Palate cancer can form in the back, "soft palate" region of the mouth's roof or in the front, "hard palate" region. In either case, early detection of the disease is imperative for improving treatment options. Many of the symptoms for this type of mouth cancer are hard to detect, since early tumors are not painful. Some symptoms such as persistent bad breath, mouth lesions, and loose teeth can usually be an indication of the cancer.
Spotting the early symptoms of palate cancer takes preemptive measures. It may reveal itself in a foul odor in the breath that is not much diminished after brushing. Also, a non-painful white or red lesion might appear on the roof of the mouth and not go away. White lesions are called leukoplakia, while the red ones are called erythroplakia; both are potential precursors to cancerous tissue.
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The teeth might feel a little loose, too, in the early stages. If the patient wears dentures, he or she may notice discomfort where none existed before. Teeth will feel looser as the disease progresses. It also may become progressively harder to swallow.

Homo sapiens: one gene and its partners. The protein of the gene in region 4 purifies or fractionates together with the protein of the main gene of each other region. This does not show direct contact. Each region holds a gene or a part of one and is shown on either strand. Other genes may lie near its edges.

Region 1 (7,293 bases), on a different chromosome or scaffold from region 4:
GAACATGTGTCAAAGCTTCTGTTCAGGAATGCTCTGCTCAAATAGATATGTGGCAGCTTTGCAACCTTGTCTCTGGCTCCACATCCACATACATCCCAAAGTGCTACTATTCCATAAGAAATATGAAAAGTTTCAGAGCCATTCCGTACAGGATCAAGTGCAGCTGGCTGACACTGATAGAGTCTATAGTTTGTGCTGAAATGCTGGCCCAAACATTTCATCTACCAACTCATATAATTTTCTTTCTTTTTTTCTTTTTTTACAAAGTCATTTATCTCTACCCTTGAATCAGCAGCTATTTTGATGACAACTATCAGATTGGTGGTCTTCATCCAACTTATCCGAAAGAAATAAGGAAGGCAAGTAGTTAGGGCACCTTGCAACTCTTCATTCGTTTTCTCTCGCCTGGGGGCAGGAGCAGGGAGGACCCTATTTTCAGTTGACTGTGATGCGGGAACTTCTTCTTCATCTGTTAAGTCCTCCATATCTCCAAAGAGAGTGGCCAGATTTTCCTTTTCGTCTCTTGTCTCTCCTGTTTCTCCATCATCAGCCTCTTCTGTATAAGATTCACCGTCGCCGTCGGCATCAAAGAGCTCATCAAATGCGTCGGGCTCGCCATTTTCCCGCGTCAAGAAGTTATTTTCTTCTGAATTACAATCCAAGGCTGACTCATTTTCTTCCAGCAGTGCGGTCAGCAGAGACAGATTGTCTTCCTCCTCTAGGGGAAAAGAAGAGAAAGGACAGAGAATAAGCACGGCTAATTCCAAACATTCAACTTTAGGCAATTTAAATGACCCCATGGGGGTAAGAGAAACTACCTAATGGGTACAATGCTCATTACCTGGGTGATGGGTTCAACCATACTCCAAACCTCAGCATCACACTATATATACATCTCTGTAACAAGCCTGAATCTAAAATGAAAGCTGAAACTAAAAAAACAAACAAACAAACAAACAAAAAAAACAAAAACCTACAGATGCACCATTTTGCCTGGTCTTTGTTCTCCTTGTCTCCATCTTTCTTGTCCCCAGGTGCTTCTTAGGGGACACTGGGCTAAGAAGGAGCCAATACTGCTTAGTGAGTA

As with many cancers, the symptoms of palate cancer become intensified and more noticeable if not caught in the earliest of stages. The mouth may become difficult to open, a condition called trismus. Speech patterns may change, and some words may become hard to pronounce.
Any lesions found in later stages are more apt to be raw and possibly bleeding. Teeth may start to fall out completely at this stage, and overall skin swelling in the front or rear palates could occur. Later-stage lesions will be easy to spot, because by this point they are likely to hurt, especially when touched. Some are so pronounced that a lump may protrude from somewhere along the neck.
Many scientists point the finger at tobacco and alcohol consumption as prominent risk factors for developing soft palate cancer. Cedar-Sinai Medical Center blames "reverse smoking" for contributing to hard palate cancers; this is a process of placing the lit end of a cigarette in the mouth, instead of the other way around. Genetics and environmental influences can also factor in as risks.
Once a few symptoms are noticed, patients should visit a doctor. A variety of tests, from PET and CT scans to a orthopantomography, are designed to help physicians gauge the extent of tumor growth. Once diagnosed, the cancer is treated with radiation therapy and surgery to remove any tumors.